I miss my Meth Mondays. If I only forgot trivial things, like the ten thousand and one weird facts or lines from movies or television shows that I carry with me on my day-to-day journeys, like a sack of
A coffee cup is a sneaky thing. It escapes my clutches, either dashing with all its caffeinated sweetness, charging the barrier that it (was?) my laptop, or disappearing from the spot I had laid it down just a moment before.
I’m not a morning person. I’ve never been a morning person. As a kid, I’d lay my sleeping bag down on the floor and go to bed fully dressed so that I’d have more time to sleep in the morning
There is something to be said for realizing I had forgotten that I have Rheumatoid Disease (Rheumatoid Arthritis). It sounds kind of crazy: I take two shots a week specifically for the disease; I walk with a cane more often
The problem with being over 40 is that I don’t know if whatever symptoms I’ve having are from a) aging b) being overweight or c) Rheumatoid Disease or d) some freaky weird thing that just happens status post 40. After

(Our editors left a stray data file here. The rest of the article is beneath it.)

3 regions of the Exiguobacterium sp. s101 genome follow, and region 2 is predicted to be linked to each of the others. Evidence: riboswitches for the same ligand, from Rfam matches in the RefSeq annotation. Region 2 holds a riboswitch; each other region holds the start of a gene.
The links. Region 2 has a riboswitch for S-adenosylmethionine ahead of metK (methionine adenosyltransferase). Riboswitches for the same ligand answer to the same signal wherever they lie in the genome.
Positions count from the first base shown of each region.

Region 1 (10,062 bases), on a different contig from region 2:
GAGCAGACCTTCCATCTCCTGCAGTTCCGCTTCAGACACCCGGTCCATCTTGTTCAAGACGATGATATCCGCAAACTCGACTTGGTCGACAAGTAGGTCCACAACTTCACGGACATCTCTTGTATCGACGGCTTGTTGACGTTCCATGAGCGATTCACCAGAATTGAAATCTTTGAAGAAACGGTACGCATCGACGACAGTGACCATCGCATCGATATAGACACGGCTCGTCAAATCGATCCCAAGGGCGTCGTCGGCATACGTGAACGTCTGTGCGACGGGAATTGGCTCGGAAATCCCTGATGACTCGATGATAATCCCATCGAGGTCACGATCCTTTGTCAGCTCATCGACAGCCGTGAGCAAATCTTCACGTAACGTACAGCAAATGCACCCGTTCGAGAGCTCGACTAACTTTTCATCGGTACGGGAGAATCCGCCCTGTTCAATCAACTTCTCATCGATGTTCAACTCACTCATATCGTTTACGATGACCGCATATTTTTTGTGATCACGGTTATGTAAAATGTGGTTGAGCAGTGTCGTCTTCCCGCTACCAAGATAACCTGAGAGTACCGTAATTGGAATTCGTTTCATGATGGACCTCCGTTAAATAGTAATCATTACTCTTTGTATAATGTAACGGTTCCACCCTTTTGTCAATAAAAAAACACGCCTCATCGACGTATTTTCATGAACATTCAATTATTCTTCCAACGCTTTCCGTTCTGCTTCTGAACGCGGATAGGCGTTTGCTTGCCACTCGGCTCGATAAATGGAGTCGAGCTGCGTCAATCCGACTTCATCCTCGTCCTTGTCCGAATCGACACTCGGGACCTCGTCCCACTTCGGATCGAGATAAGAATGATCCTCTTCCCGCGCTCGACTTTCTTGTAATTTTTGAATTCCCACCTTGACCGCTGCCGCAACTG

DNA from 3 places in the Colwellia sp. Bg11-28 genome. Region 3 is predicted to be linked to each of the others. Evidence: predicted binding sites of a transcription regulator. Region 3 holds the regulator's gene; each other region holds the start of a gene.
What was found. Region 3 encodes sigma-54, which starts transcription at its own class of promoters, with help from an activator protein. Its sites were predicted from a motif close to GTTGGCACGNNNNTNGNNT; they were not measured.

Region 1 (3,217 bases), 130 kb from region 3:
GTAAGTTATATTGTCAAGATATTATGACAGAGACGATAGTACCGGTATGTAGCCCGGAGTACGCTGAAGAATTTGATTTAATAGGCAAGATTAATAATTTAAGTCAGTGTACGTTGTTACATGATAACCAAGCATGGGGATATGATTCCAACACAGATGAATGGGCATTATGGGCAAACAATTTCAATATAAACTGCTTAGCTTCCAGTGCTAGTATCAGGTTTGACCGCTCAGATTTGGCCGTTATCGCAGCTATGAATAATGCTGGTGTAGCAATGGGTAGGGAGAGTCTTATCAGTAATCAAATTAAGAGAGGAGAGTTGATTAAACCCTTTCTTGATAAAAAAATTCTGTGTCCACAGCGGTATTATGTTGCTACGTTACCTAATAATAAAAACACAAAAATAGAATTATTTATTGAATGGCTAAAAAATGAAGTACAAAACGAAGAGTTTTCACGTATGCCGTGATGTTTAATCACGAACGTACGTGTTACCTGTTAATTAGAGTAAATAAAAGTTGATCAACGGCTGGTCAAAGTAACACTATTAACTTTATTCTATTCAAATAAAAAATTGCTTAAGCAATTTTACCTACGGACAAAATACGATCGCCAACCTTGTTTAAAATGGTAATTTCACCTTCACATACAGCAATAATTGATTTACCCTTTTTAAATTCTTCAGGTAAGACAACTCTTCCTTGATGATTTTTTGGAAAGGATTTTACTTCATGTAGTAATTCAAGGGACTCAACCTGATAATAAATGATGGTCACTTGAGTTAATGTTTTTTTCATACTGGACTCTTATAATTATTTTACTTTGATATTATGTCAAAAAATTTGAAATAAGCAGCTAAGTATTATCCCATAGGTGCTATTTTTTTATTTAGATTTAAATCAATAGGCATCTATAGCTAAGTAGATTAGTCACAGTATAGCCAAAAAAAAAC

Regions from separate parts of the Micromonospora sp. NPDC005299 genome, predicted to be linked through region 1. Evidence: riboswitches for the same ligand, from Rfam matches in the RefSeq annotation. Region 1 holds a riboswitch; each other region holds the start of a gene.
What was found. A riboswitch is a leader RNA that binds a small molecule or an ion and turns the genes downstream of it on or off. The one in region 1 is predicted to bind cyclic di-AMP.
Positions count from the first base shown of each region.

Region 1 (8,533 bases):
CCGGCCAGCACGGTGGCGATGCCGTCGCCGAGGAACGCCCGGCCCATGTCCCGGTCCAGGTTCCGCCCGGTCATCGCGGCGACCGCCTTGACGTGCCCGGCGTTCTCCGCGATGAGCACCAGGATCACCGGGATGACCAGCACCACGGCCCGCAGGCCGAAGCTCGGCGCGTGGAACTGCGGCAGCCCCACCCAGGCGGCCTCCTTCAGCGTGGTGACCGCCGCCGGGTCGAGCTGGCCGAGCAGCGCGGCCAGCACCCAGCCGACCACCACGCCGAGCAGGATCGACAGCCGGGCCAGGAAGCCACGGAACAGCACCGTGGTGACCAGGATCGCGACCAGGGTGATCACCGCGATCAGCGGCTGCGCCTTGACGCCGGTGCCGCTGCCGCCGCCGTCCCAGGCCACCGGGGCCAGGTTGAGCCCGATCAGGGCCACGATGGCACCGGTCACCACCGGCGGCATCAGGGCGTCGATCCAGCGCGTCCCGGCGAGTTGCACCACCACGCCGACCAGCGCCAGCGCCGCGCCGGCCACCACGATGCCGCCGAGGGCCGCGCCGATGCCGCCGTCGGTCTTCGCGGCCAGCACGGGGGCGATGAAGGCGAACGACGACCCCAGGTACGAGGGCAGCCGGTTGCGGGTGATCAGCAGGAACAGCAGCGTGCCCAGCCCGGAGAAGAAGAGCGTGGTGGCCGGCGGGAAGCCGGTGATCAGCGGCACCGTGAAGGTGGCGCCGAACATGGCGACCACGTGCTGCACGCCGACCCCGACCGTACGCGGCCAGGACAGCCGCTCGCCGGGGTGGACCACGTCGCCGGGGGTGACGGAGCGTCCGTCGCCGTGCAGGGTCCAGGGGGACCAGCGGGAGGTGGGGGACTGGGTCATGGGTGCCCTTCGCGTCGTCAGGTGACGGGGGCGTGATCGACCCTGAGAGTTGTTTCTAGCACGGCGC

In March and April of 2015, I was referred twice to two separate rheumatologists. First, I was referred to the only one in-network, who, incidentally, didn’t have an available appointment until December. A nine month waiting period, and that was
Nothing screams Saturday morning like seven days’ worth of pills, finally arranged in their cubbies, grouped by time and day, tumbling and rolling like the pearls before the proverbial swine. My dog is that swine. My dog–my wonderful, wonderful dog–
“How’re you doing?” The. Most. Dreaded. Question. Ever. Somehow, “How’re you doing?” has replaced “Hello” or “Good morning,” as a greeting. I’m not talking about dear friends, but rather those who go one way while you’re headed another. Friends and